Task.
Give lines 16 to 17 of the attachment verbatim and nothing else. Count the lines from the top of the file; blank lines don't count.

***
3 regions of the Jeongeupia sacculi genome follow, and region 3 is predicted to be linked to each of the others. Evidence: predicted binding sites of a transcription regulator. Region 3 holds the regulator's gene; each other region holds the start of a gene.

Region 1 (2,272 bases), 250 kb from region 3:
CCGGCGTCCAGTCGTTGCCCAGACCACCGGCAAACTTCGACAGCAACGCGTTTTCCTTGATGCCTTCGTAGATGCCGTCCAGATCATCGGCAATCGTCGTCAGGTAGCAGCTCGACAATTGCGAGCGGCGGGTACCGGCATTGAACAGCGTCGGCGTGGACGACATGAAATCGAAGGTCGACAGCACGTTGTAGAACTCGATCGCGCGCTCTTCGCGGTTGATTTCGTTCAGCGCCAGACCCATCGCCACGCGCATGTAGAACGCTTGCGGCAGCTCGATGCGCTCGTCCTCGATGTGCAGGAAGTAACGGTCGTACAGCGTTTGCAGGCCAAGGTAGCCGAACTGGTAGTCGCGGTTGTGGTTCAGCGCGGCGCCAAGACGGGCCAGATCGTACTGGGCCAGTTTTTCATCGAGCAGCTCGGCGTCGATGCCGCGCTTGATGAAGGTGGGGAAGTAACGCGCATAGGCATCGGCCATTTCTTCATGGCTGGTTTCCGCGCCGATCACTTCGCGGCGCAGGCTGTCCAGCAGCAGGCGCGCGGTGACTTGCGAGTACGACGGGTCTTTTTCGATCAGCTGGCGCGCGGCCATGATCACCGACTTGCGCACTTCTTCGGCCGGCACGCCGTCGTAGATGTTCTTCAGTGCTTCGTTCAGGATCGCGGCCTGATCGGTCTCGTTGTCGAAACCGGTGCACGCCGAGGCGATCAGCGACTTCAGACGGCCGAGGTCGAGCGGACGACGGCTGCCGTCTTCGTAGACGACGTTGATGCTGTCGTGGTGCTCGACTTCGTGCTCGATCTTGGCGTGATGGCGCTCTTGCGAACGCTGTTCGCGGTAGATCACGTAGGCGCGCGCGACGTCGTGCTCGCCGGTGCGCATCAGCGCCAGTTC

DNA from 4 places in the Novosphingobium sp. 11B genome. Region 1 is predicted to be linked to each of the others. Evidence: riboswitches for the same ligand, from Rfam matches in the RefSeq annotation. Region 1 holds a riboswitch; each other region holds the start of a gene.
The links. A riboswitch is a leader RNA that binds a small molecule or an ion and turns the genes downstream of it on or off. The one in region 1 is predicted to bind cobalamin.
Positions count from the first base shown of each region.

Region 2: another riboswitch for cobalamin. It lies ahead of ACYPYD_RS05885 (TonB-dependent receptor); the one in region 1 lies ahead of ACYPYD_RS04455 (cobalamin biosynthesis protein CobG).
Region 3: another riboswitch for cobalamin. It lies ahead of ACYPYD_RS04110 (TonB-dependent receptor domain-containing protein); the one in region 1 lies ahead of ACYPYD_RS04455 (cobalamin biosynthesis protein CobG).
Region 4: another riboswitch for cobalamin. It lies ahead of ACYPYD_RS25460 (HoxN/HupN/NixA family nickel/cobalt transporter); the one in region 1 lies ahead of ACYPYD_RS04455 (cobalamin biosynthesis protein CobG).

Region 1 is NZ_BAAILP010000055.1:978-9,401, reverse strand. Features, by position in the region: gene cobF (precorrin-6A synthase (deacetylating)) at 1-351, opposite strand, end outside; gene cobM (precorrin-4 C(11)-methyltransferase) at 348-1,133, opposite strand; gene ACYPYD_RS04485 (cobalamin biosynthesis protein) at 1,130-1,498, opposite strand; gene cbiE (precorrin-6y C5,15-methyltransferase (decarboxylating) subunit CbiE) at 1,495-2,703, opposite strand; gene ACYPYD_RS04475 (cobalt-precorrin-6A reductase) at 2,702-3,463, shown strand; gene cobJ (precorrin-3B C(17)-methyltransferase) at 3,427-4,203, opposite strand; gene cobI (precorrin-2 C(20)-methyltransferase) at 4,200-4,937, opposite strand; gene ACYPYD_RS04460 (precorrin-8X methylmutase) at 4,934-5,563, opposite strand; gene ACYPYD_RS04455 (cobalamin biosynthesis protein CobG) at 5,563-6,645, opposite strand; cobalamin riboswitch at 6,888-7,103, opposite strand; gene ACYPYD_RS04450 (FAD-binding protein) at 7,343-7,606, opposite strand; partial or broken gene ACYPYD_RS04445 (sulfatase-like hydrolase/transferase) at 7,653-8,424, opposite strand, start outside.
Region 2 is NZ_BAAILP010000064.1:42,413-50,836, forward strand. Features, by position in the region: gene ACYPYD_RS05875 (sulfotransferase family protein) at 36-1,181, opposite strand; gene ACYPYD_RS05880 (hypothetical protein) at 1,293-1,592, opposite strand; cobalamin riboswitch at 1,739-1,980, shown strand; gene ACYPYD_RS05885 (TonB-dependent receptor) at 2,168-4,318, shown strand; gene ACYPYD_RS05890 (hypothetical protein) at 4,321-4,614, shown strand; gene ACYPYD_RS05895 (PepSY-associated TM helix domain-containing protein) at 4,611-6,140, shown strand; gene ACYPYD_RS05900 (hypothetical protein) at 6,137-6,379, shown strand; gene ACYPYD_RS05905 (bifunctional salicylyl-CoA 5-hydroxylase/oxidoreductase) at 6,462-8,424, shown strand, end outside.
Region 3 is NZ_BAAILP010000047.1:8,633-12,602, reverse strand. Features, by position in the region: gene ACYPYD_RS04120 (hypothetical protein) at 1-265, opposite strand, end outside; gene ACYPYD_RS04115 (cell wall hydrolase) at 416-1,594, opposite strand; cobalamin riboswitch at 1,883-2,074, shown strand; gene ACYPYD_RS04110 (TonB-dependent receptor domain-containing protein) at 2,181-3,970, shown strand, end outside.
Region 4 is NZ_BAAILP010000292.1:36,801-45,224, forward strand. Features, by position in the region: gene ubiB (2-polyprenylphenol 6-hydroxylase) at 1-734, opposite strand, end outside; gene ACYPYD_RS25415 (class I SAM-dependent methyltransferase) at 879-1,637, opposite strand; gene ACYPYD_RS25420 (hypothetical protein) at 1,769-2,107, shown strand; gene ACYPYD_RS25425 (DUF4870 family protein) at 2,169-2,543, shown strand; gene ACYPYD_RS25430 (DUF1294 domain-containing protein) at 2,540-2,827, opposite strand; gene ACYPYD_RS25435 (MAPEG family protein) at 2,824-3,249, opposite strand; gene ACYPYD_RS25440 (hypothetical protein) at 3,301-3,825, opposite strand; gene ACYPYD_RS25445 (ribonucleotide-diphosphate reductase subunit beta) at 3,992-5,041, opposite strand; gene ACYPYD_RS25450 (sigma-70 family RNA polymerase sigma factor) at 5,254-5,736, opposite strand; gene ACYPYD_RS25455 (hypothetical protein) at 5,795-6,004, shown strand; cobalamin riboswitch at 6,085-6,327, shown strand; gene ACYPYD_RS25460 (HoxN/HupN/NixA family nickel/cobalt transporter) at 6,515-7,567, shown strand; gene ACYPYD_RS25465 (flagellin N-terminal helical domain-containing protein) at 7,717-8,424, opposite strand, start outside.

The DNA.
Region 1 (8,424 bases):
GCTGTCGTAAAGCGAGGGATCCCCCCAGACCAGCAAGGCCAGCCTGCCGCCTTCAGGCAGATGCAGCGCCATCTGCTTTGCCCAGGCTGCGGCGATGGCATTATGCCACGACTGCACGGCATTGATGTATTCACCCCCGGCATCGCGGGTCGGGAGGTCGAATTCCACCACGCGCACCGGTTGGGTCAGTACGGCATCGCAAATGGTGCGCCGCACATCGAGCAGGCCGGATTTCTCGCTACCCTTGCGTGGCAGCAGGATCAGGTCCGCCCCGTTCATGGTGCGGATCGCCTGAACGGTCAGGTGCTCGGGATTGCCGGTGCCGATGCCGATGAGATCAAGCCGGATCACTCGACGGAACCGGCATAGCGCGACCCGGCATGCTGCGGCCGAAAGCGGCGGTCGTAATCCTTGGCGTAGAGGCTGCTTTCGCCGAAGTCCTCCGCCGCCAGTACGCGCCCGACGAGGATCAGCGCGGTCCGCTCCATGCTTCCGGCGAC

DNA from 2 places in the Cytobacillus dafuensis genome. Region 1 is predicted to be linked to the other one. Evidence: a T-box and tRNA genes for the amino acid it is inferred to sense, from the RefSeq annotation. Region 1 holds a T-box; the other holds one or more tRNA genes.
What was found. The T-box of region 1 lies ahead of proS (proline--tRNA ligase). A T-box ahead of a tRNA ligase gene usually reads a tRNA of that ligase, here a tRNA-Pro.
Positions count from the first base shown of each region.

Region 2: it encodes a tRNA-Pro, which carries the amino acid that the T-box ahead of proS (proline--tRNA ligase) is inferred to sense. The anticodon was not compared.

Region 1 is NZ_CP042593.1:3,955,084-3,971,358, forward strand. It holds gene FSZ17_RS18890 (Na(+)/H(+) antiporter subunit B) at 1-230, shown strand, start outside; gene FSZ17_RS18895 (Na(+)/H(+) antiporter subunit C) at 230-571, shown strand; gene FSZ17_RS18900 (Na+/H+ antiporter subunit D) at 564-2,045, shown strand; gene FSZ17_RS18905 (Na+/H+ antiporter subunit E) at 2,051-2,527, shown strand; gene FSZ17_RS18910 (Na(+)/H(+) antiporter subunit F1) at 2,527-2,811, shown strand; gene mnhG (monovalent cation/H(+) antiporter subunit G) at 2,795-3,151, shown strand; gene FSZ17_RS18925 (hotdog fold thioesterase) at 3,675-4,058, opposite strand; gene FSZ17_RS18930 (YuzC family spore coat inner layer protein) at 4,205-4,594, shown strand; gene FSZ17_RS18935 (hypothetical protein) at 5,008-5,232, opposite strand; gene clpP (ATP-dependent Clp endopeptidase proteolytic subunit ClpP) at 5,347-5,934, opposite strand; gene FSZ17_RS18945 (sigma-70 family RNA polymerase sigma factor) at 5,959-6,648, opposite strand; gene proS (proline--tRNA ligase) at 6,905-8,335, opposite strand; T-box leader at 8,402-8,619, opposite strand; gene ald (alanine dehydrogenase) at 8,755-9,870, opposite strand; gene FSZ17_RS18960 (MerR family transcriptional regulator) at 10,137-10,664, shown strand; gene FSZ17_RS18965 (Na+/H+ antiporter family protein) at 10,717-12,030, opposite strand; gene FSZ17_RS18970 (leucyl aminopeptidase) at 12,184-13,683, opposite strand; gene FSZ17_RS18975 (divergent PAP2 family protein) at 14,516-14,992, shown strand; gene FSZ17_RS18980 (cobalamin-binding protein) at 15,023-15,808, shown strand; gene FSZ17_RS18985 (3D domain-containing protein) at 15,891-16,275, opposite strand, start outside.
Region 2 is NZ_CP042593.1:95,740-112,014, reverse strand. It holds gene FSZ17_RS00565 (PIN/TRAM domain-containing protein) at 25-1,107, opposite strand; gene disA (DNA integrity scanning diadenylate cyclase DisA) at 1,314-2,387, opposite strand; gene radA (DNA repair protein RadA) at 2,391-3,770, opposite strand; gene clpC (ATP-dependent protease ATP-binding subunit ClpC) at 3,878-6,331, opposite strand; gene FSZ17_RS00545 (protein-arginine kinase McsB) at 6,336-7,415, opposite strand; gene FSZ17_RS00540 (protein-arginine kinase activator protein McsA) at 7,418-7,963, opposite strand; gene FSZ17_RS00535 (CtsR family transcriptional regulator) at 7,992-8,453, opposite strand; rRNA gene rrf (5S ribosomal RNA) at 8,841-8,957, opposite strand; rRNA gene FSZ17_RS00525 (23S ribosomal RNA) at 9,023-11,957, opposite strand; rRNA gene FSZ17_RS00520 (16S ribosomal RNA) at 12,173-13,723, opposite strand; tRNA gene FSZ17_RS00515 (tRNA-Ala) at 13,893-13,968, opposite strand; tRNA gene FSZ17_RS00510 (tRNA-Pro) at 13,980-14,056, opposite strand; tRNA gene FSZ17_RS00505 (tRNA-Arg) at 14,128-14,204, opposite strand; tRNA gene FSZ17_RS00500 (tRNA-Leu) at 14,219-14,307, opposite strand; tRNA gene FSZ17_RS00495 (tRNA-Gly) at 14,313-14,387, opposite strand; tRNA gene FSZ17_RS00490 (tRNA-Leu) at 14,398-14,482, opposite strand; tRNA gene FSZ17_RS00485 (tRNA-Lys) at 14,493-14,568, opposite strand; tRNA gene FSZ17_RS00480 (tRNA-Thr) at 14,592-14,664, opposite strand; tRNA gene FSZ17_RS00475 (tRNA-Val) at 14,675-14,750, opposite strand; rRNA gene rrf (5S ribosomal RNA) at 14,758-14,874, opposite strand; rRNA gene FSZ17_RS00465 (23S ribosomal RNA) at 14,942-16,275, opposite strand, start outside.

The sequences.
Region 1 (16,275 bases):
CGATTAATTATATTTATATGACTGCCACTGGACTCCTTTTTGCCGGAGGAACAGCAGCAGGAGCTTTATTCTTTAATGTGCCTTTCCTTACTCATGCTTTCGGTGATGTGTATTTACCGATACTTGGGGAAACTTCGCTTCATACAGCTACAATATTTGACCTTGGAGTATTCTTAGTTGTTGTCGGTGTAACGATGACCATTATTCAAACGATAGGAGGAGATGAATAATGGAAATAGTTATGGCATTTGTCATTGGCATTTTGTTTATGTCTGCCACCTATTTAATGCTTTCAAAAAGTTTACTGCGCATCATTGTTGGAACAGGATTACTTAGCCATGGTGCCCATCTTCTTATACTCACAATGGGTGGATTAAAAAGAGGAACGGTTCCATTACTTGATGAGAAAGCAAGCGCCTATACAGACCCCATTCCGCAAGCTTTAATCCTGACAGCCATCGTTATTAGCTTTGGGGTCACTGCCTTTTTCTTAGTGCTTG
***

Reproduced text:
GCTGTCGTAAAGCGAGGGATCCCCCCAGACCAGCAAGGCCAGCCTGCCGCCTTCAGGCAGATGCAGCGCCATCTGCTTTGCCCAGGCTGCGGCGATGGCATTATGCCACGACTGCACGGCATTGATGTATTCACCCCCGGCATCGCGGGTCGGGAGGTCGAATTCCACCACGCGCACCGGTTGGGTCAGTACGGCATCGCAAATGGTGCGCCGCACATCGAGCAGGCCGGATTTCTCGCTACCCTTGCGTGGCAGCAGGATCAGGTCCGCCCCGTTCATGGTGCGGATCGCCTGAACGGTCAGGTGCTCGGGATTGCCGGTGCCGATGCCGATGAGATCAAGCCGGATCACTCGACGGAACCGGCATAGCGCGACCCGGCATGCTGCGGCCGAAAGCGGCGGTCGTAATCCTTGGCGTAGAGGCTGCTTTCGCCGAAGTCCTCCGCCGCCAGTACGCGCCCGACGAGGATCAGCGCGGTCCGCTCCATGCTTCCGGCGAC

DNA from 2 places in the Cytobacillus dafuensis genome. Region 1 is predicted to be linked to the other one. Evidence: a T-box and tRNA genes for the amino acid it is inferred to sense, from the RefSeq annotation. Region 1 holds a T-box; the other holds one or more tRNA genes.